Close The Gates (Stand Up For The Humber)

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This is a petition to permanently close the seasonal gates that are bringing car traffic into the Humber River corridor.

Why now?

  1. It’s unsafe. It’s impossible to enforce existing bylaws effectively
  2. This is a conservation park intended for recreation and enjoyment, not a freeway
  3. This is an important wetland facing several conservation challenges, it needs our help not new problems

Our forests and wetlands provide clean water/air, climate regulation, habitat for plant and animal life, a natural water cycle and healthy/vibrant community hubs for recreation and enjoyment. We can be the generation that took a stance to protect what we have and keep Toronto traffic out of this important ecosystem. In 2017, there's no denying the health of communities and their natural systems are linked. 

The Humber is an ecological treasure recognized for its significant cultural and recreational contribution to Toronto and the surrounding area. While great efforts are underway by the Canadian Heritage Rivers System (Canada's National River Conservation Program) and the Toronto and Region Conservation Authority (TRCA) to protect and restore this vibrant ecosystem, there is one clear thing we can do to help now: keep traffic congestion out.

Home Smith Park is the stretch of the river that runs along the west side from Old Mill to Dundas. At present, much of this green space is prioritized around car access with no regard to conservation, pedestrians or cyclists. Quite literally the entire park is a road in some stretches, with a few inches on the shoulder and the river next to it.

Unlike High Park, this stretch is simply too narrow to be shared safely. There is a posted speed limit of 20 but you can routinely observe cars doing 3-4x that limit as they run into morning/evening traffic on Dundas and fly down here for an alternate route south. We have observed increased usage due to rising congestion on Dundas and are concerned because this will only accelerate in the years ahead.

Municipal Licensing and Standards isn’t equipped or trained to enforce speed limits of bylaw 608. Division 22 of the Toronto Police Service has a lot of ground to cover and doesn’t tend to this stretch regularly. This natural oasis that's heavily protected is dominated by car traffic during the busiest months of the year with very little monitoring and enforcement. Most cars that make their way down pass right through and don't actually exit to use the park as once envisioned. Many who do stop remain in their cars with the engine running continuously, in violation of idling bylaws that are difficult to enforce.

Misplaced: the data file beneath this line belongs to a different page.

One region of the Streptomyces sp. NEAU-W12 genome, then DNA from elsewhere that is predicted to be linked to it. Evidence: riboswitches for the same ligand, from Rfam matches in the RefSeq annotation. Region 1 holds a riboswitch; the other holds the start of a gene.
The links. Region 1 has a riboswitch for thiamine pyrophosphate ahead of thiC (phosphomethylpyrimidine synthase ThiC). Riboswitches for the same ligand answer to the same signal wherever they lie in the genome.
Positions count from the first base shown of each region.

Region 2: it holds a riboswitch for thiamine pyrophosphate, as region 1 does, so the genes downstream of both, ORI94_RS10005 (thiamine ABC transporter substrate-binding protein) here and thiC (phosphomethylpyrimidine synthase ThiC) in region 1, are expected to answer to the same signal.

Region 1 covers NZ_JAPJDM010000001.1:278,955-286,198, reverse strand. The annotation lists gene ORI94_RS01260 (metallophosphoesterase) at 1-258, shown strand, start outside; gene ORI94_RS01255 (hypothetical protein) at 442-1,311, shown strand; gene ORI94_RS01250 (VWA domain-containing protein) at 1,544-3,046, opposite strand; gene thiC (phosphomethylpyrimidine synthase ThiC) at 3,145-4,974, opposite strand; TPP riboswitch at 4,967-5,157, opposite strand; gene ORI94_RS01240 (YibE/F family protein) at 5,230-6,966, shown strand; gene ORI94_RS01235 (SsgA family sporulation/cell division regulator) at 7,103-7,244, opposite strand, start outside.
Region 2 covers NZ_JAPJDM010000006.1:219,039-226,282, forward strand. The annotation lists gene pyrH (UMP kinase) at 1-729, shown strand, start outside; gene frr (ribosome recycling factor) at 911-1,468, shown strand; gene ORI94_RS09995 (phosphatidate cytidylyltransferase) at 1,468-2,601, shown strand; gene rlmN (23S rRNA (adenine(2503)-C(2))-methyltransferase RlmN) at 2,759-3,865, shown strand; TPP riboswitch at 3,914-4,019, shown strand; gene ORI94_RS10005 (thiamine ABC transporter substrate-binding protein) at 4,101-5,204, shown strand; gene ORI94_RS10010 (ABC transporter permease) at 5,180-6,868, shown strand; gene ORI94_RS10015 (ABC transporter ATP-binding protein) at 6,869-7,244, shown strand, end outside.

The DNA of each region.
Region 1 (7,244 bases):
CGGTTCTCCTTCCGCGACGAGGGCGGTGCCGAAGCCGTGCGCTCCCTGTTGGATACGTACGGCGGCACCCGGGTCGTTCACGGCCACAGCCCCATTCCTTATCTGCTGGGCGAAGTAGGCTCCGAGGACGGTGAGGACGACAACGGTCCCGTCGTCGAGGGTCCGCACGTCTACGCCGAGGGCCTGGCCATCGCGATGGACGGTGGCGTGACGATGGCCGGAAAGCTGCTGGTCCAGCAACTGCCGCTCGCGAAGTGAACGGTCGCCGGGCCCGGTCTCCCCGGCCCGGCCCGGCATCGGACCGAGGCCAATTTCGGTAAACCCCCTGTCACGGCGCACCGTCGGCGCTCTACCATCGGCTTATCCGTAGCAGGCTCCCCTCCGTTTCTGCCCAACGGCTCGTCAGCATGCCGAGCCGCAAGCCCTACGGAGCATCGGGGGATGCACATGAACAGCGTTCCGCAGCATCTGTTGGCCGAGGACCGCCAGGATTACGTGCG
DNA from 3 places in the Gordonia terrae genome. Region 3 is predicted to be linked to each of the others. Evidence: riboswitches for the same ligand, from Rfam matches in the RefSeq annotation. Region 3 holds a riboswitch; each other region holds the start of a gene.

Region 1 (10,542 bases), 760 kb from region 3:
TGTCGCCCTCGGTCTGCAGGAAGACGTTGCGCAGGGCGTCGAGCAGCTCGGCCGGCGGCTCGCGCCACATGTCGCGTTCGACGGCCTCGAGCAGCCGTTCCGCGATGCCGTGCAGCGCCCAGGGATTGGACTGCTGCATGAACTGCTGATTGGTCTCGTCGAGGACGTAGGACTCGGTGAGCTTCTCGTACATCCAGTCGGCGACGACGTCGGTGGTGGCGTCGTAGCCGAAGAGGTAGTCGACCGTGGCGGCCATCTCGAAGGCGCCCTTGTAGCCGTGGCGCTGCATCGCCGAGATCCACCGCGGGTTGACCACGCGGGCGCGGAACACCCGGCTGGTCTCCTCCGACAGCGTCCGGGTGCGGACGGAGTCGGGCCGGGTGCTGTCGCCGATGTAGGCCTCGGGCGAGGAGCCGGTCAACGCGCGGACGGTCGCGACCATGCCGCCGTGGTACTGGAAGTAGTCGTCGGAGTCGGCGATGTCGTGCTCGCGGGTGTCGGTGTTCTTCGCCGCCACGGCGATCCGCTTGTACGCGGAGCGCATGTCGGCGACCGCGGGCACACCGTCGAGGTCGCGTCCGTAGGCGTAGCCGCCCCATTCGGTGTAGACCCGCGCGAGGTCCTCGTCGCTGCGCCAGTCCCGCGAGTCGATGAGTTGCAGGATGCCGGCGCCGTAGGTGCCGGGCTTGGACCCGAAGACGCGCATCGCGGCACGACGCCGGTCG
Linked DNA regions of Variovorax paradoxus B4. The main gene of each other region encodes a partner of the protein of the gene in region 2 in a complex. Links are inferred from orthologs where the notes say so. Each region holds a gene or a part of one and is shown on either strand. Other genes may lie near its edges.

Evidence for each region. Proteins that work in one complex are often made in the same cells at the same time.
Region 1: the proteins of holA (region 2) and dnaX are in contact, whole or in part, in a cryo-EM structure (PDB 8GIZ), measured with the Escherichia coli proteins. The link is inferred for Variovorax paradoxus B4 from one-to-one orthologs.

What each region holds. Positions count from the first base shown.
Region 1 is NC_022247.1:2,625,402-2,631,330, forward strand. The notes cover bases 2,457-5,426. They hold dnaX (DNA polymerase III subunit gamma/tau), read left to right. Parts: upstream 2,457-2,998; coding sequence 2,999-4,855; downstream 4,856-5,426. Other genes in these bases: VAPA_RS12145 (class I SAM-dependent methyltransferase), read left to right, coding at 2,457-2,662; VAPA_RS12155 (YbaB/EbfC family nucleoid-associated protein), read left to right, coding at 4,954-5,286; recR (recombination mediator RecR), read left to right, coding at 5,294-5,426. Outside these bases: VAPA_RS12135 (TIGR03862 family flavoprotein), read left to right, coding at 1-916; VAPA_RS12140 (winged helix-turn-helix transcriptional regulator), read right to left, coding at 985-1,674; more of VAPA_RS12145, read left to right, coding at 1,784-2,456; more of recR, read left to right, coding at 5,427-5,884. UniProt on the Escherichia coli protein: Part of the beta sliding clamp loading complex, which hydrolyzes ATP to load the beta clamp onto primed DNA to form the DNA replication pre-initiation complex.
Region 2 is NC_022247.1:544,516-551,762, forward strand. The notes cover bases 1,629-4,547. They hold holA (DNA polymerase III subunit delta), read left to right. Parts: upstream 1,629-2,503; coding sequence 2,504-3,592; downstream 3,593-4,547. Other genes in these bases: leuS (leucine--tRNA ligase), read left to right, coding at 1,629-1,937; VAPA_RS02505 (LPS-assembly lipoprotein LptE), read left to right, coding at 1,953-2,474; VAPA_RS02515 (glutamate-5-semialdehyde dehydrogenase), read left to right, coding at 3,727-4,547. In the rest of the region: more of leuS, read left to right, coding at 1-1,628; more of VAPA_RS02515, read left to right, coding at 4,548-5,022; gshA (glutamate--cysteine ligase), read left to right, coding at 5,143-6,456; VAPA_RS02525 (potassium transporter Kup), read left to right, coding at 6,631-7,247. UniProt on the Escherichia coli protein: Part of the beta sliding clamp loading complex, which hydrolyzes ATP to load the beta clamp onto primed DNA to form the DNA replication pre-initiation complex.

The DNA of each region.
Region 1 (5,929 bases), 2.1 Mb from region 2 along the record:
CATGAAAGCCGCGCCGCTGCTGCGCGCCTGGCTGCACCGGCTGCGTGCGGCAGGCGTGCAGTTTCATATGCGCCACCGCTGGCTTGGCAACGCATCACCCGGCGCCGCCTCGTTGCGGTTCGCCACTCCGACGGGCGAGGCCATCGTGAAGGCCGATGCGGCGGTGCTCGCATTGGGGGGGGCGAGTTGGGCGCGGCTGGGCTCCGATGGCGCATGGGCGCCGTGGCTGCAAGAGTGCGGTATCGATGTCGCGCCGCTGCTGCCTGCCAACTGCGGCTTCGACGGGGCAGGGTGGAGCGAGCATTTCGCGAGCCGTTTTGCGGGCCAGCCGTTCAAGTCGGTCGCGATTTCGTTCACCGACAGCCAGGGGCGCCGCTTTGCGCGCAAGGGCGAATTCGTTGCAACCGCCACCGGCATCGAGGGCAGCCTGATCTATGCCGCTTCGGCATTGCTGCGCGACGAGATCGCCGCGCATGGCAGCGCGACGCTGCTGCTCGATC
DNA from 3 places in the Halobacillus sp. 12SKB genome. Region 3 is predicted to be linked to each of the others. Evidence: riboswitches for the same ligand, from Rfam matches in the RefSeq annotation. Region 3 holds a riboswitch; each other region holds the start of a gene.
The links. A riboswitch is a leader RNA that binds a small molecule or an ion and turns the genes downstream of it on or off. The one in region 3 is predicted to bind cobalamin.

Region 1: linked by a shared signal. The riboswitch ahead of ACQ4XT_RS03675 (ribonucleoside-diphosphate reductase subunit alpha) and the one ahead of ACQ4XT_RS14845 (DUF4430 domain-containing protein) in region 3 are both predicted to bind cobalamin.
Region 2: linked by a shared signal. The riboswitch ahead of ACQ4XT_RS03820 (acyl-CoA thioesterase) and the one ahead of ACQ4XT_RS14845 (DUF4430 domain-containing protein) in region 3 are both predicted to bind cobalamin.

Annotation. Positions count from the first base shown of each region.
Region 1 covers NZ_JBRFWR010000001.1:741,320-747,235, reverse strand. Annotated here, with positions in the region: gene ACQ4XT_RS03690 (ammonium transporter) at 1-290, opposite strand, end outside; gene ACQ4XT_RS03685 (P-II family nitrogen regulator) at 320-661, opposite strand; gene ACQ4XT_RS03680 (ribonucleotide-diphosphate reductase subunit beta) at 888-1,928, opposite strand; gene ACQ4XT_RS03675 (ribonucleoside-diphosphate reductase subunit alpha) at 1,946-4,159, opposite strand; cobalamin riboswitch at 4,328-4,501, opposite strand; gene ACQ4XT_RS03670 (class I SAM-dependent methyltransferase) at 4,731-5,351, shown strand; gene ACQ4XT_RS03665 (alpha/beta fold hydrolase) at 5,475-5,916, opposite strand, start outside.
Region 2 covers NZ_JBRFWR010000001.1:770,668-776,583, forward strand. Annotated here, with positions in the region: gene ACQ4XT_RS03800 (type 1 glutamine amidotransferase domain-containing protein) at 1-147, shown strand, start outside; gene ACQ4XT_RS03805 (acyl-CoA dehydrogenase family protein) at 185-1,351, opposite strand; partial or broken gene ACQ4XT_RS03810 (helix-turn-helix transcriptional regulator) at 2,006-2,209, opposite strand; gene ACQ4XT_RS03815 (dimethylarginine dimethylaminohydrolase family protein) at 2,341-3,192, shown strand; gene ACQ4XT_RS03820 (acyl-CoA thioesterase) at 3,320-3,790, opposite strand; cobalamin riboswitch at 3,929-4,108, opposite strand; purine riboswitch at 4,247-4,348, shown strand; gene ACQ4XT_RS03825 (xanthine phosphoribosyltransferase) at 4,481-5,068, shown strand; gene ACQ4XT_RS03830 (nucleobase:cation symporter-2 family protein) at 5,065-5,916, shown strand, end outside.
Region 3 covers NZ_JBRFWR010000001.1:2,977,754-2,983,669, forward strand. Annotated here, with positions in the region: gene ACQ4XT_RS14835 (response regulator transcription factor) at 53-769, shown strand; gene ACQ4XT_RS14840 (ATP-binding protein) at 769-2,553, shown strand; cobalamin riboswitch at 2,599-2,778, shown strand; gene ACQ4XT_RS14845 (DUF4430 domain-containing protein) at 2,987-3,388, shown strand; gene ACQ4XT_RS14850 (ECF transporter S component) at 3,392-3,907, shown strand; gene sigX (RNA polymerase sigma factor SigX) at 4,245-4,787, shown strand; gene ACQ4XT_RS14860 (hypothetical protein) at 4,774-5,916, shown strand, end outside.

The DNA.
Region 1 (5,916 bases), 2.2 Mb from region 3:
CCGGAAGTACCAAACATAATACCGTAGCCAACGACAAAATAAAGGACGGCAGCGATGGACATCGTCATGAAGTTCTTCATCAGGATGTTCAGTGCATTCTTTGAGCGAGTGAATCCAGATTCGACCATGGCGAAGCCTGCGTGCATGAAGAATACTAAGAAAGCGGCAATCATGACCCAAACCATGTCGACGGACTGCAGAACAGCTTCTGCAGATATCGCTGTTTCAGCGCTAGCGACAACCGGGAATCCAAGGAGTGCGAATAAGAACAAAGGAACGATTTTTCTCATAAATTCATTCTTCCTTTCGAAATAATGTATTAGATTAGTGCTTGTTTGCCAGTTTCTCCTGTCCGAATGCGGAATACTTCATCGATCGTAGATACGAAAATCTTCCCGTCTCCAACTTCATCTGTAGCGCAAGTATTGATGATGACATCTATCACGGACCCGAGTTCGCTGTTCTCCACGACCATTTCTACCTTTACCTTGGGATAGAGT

The TRCA’s annual report highlights shrinking natural vegetation cover in of the top threats to the Lower Humber watershed. Instead of prioritizing cars over all other users of the park, including deer and other wildlife that pass through here daily, we can do much more to restore the watershed through tree planting and stewardship while improving safety and accessibility for all age groups.

By any measure of public benefit, the east side of the river (where there is no car access) performs better on any given day, across age groups. The benefits of a healthy Humber ecosystem to the GTA are widespread. Isn't good governance  simply about putting the well-being of the many ahead of the preference of a few?

With the number of new developments under construction along Dundas and Bloor over the next 3 years, the community is going to rely on this space more than ever. Families need to a place to enjoy nature safely without having to check over their shoulders for speeding cars.

What should be a corridor devoted to conservation, recreation and community is instead used primarily as a "drive through" experience, encouraging late night alcohol/drug use, sex and prostitution. At nights, you can routinely see cars driving the wrong way to exit on the north side on a 1-way southbound road. The unsupervised nature of this corridor makes it a dangerous place for pedestrians and cyclists and its usage reflects this.

Toronto deserves a world-class river that we can all be proud, please join us in making it a reality.